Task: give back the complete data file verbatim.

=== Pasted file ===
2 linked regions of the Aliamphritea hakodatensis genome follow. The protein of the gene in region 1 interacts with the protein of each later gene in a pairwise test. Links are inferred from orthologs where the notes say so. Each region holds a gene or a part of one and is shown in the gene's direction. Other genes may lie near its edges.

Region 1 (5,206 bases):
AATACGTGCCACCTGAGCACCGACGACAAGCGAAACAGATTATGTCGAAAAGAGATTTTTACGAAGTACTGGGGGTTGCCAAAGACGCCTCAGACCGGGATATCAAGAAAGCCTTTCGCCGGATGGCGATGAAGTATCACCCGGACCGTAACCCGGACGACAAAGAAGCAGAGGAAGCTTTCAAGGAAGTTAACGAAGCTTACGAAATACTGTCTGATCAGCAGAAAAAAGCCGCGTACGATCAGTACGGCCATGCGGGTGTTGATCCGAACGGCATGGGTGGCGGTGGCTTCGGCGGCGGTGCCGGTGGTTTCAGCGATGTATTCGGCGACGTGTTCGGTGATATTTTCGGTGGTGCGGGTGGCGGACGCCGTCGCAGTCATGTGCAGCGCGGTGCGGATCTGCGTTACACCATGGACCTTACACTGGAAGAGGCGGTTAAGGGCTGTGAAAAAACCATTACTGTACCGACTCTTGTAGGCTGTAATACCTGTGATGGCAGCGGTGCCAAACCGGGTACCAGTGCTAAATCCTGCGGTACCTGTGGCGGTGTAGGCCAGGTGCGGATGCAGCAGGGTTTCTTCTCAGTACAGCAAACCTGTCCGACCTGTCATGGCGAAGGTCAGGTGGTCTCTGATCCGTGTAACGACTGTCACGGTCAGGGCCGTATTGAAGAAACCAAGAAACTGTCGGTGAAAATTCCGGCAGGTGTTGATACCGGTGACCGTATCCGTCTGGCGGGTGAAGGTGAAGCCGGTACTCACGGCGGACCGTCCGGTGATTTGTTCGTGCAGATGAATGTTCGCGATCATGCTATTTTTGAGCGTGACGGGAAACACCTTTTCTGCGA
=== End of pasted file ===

2 linked regions of the Aliamphritea hakodatensis genome follow. The protein of the gene in region 1 interacts with the protein of each later gene in a pairwise test. Links are inferred from orthologs where the notes say so. Each region holds a gene or a part of one and is shown in the gene's direction. Other genes may lie near its edges.

Region 1 (5,206 bases):
AATACGTGCCACCTGAGCACCGACGACAAGCGAAACAGATTATGTCGAAAAGAGATTTTTACGAAGTACTGGGGGTTGCCAAAGACGCCTCAGACCGGGATATCAAGAAAGCCTTTCGCCGGATGGCGATGAAGTATCACCCGGACCGTAACCCGGACGACAAAGAAGCAGAGGAAGCTTTCAAGGAAGTTAACGAAGCTTACGAAATACTGTCTGATCAGCAGAAAAAAGCCGCGTACGATCAGTACGGCCATGCGGGTGTTGATCCGAACGGCATGGGTGGCGGTGGCTTCGGCGGCGGTGCCGGTGGTTTCAGCGATGTATTCGGCGACGTGTTCGGTGATATTTTCGGTGGTGCGGGTGGCGGACGCCGTCGCAGTCATGTGCAGCGCGGTGCGGATCTGCGTTACACCATGGACCTTACACTGGAAGAGGCGGTTAAGGGCTGTGAAAAAACCATTACTGTACCGACTCTTGTAGGCTGTAATACCTGTGATGGCAGCGGTGCCAAACCGGGTACCAGTGCTAAATCCTGCGGTACCTGTGGCGGTGTAGGCCAGGTGCGGATGCAGCAGGGTTTCTTCTCAGTACAGCAAACCTGTCCGACCTGTCATGGCGAAGGTCAGGTGGTCTCTGATCCGTGTAACGACTGTCACGGTCAGGGCCGTATTGAAGAAACCAAGAAACTGTCGGTGAAAATTCCGGCAGGTGTTGATACCGGTGACCGTATCCGTCTGGCGGGTGAAGGTGAAGCCGGTACTCACGGCGGACCGTCCGGTGATTTGTTCGTGCAGATGAATGTTCGCGATCATGCTATTTTTGAGCGTGACGGGAAACACCTTTTCTGCGA